Give nurses control of their schedules.Nurses are the lifeblood of hospitals. Yet they often feel undervalued and taken advantage of. Nurses like to have some control over when they work; lack of control and flexibility in the workplace is often cited as a top reason for nurse turnover. Allowing nurses to access their schedule and input scheduling requests from home lets them involve their families in the decision-making process. Employing a collaborative staffing model is a huge step in improving work-life balance for nurses.

Increase Press Ganey patient satisfaction scores. As an added benefit of utilizing Intrigma’s scheduling software, Southampton Hospital saw an increase in Press Ganey patient satisfaction scores from the 80th percentile to the high 90th percentile. With the software, nurses perceive more control over their schedules and in turn feel more valued. This fosters a culture of teamwork and collaboration within the hospital, and happy nurses translate into happy patients.

Nurses are always putting others’ needs ahead of their own. In order for healthcare organizations to recruit and retain these valuable front-line workers, they must give back. Help your nurses help your patients by giving them scheduling software that makes their job a little less stressful.


What Do Nurses Really Want for Nurses Week?

What Do Nurses Really Want for Nurses Week?

Nurses Week is a time every May (the 6th-12th) when nurses are recognized, typically through small tokens of appreciation like cups, water bottles, or gift certificates. But what do nurses really want (and need)? While nurses enjoy these presents, you could give them something truly valuable that will help make their lives easier. Discover what those gifts are below.


A new coffee mug is nice, but what nurses really want from you is realistic expectations. They can’t be saddled with a whole unit of sick patients and no support staff. Short-staffed units create stress and increase the chance of medical errors, so having PRN staff to cover shortages can help keep your full-time nurses happy.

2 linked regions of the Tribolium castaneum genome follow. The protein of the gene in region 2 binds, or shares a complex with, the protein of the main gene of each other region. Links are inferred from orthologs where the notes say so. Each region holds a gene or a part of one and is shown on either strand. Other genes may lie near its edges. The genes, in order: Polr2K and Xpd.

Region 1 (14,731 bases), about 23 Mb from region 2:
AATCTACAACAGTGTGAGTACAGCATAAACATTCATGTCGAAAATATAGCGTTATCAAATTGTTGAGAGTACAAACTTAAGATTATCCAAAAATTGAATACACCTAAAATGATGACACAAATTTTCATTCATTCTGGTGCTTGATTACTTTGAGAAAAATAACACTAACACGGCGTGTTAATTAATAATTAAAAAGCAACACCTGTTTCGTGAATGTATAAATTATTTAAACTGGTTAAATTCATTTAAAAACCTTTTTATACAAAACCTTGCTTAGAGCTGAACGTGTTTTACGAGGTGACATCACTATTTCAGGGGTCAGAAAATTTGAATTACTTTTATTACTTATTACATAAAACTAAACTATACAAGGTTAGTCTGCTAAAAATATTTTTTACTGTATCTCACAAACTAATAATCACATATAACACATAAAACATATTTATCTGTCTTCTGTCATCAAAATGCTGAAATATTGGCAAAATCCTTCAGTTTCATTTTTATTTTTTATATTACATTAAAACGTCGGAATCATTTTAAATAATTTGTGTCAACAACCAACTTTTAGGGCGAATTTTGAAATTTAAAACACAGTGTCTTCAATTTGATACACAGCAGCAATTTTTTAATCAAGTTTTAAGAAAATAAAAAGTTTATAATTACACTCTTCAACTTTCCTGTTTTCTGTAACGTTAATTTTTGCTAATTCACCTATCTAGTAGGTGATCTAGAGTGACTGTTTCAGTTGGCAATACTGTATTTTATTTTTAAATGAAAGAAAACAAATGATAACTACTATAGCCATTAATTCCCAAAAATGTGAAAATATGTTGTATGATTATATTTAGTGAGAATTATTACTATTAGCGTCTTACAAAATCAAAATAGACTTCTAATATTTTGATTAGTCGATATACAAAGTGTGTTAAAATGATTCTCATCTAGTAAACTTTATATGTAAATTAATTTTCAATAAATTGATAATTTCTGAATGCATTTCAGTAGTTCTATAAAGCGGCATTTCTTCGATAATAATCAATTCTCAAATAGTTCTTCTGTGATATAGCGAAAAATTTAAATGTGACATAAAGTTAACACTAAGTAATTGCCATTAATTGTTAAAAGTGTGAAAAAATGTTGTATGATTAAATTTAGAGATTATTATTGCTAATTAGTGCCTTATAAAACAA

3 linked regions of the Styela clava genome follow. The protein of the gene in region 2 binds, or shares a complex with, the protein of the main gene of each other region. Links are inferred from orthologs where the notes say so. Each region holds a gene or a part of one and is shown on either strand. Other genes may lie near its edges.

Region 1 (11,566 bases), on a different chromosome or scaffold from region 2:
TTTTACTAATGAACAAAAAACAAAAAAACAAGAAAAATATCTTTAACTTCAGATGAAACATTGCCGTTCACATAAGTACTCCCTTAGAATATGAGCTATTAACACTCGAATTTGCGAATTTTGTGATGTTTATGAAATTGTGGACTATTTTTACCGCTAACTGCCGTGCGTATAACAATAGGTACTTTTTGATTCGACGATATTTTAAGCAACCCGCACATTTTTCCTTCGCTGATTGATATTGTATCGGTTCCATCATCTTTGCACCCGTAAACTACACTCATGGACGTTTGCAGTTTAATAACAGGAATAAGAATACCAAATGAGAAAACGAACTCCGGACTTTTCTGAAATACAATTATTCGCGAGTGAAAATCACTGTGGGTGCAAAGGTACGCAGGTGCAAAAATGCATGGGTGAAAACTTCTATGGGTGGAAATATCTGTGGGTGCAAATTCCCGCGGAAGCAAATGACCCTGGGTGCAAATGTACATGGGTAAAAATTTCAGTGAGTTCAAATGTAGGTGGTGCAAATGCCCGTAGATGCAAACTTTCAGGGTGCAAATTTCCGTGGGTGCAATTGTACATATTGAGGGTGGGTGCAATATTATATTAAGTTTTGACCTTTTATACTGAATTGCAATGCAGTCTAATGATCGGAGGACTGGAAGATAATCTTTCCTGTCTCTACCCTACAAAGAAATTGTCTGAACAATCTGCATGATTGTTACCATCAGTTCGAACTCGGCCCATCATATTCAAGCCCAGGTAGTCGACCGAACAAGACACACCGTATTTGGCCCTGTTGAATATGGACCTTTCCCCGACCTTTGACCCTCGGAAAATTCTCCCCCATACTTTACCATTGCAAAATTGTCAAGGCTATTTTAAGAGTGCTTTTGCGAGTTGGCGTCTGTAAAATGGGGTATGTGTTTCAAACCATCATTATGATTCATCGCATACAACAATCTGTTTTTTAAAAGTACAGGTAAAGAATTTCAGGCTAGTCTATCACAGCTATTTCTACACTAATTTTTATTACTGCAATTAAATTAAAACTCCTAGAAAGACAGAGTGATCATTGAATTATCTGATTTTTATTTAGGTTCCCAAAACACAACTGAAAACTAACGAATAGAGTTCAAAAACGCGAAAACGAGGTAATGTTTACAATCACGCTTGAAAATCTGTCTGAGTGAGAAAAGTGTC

Nurses also need the appropriate tools to do their job well. Medical records systems that are user-friendly and patient-centric are important. Nurses want to spend time with their patients, not fighting with computer software. Keeping the unit well stocked with supplies is also key. Nothing is more frustrating than needing a certain item and not being able to find it. This wastes time and energy, leading to frustration for both the patient and nurse.

Nurses want training for the specific unit and patient population too. Newly graduated nurses especially need extra time with mentors to make sure they are ready to perform the job to the best of their ability. Make sure your nurses are well versed in the specifics of their unit. Some healthcare systems now offer to pay for specialty certifications or bring in guest speakers during Nurses Week.

Your nursing staff also expect pay commensurate with their level of experience and the difficulty of their job. Those in critical care units and emergency departments often hold specialty certifications. Make sure they’re compensated for their time, knowledge, and skill expertise.

And last but not least, a simple thank you goes a long way. Recognize work well done and extend positive patient feedback whenever possible. It seems quick and simple, but it is often overlooked. This type of action develops a sense of appreciation and pride in nurses.


Time is a precious gift, and nurses understand this more than anyone. They want time to perform their tasks safely and effectively while being able to spend time with those patients who need it the most: new mothers, the mentally ill, and the terminally ill. Having time to sit down with a patient and hold their hand can make a positive impact on both the patient and the nurse.

But nurses need time away from patients too. They have their own families and life demands. Give them time off and approve vacations. Intrigma’s scheduling software allows transparency, which helps nurses in the same unit plan vacations so requests don’t overlap. This is one simple way you can keep your nurses satisfied and reduce turnover throughout the whole year, not just during Nurses Week.

Work-life balance

It’s worth repeating: Nurses are people too. They have families that need them as much as your unit does. As often as possible, limit overtime. While sometimes overtime is unavoidable, consistently having too little staff and forcing nurses to work extra shifts is a big dissatisfier.

When they are on the job, allow nurses time to check in with family. Ensure that a nurse manager sees to it that each nurse gets (and actually takes) their allotted breaks. Your nursing schedule should include a lunch break and a couple of 15-minute breaks during the day. This allows nurses to step away from the unit, catch their breath and make a call home.

Flexible scheduling is one of the biggest requests nurses have to achieve work-life balance. Allowing your nurses to trade or swap shifts with short notice is one way to show respect. Life happens, even after the schedule is posted!